How the 1996 ValuJet Crash Changed Air Safety Regulations

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A memorial was held Tuesday to honor the lives lost 25 years ago when ValuJet Flight 592 went down in the Florida Everglades killing all 110 people on board. 

Retired police divers and firefighters gathered with other first responders to remember the victims and shed tears over what they witnessed that day. 

Joyce Simonton was one of the passengers. Her granddaughter, Kristen Grissom, was at her Georgia home when her father delivered the devastating news. She was seven years old. 

“Him (father) sitting me down in her front yard on her steps, and him explaining to me that my grandmother…had been on this flight, and explaining to me that ‘granny’ wasn’t coming back,” Grissom told NBC 6 during a Zoom interview. 

ValuJet Flight 592 took off from Miami to Atlanta on May 11, 1996. But about 10 minutes later, it plunged in the Everglades. The aircraft submerged in the muck about 10 miles West of the Miccosukee Casino. 

The National Transportation Safety Board (NTSB) determined the plane crashed after oxygen canisters ignited a fire in the cargo bay. 

“It’s such a tragedy what happened because it was so preventable,” Aviv Tzur said. 

Back then, Tzur’s aviation firm was located near a hangar at the Miami International Airport where NTSB said the company that improperly loaded the oxygen canisters was located. 

“Some of them got fired, heated up and there was a huge explosion. Fire started and there were tires in the cargo hold, which didn’t help the case,” he said.

Tzur, who now is the president of the Greater Miami Aviation Association, told NBC 6 the tragedy brought big changes.

“It reflected a big projector on the maintenance industry, especially third-party maintenance. But I think out of it, came a lot of good because there was an emphasis on more training, more regulations, policies and procedures and it made the industry much better,” he said.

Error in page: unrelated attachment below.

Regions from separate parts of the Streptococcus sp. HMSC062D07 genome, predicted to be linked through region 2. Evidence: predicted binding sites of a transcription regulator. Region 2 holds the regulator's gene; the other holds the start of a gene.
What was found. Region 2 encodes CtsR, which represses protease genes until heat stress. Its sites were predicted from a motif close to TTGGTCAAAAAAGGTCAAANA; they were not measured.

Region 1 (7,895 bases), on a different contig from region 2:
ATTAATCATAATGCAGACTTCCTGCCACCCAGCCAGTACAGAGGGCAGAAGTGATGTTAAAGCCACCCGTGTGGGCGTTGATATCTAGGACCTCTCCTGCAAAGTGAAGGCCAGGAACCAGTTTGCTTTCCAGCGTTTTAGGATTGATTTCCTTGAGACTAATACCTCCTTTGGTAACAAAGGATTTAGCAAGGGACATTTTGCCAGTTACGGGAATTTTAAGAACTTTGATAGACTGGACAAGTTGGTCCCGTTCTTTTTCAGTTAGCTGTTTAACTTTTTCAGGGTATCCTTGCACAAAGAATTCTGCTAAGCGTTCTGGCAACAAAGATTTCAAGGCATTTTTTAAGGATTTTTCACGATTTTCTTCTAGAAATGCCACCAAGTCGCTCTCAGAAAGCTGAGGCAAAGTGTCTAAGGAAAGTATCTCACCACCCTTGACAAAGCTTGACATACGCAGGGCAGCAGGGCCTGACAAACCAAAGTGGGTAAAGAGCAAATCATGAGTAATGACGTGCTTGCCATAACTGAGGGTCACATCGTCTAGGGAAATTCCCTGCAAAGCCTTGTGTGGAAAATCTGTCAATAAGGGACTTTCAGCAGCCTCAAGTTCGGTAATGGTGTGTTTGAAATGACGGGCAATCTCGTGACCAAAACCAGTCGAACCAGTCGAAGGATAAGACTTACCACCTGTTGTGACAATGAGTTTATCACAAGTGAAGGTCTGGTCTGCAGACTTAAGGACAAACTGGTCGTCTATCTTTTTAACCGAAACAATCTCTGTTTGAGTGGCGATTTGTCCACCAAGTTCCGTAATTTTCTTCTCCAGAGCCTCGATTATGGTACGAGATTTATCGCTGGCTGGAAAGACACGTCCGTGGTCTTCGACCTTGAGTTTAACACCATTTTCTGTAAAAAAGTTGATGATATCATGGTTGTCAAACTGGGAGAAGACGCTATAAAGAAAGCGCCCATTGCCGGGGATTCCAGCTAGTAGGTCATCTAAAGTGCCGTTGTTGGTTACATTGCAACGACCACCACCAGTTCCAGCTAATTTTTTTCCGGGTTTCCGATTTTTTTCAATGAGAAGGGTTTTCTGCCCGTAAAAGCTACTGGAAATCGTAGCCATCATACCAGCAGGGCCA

Tuesday marks 25 years since ValuJet Flight 592 crashed in the Everglades, killing all 110 people on board. NBC 6’s Willard Shepard reports

Jay Rollins, a retired airline captain who flew the same plane as ValuJet Flight 592 during a portion of his career, echoed the sentiment. 

“We’ve learned a lot,” Rollins said. 

He went on to explain some of the changes that have been implemented to keep the cargo clear of anything that can catch fire. 

“Once the equipment, whatever you brought on board the flight is loaded beneath the aircraft, it’s inaccessible to the cockpit crew,” Rollins said. 

Rollins said the questions you have to answer about what you have in your bag, including flammables or dangerous batteries, also stem back to ValuJet.  

“Sometimes it seems like, ‘Why are they asking me this? Why do I need to do that?’ but it’s almost always based upon some serious incident and often involving death,” Rollins said. 

To prevent another tragedy, devices have been installed in the cargo allowing pilots to see if something is overheating or if a fire actually breaks out. There is also a fire suppression system to put it out.

The pain from the tragedy is still evident. 

“It’s a trauma that I think we all carry,” said former Miami-Dade Fire Commander Willi Alvarez.  

In a photo provided to NBC 6, Alvarez can be seen placing a flower at the crash site, given to him by one of the grieving families.  

“Somebody ran up to us finally I guess gathering the nerve and handed me a flower, just one flower, and I was able to bring it down and put it on the airboat before they took off,” Alvarez told us at the ValuJet Memorial in the Everglades. 


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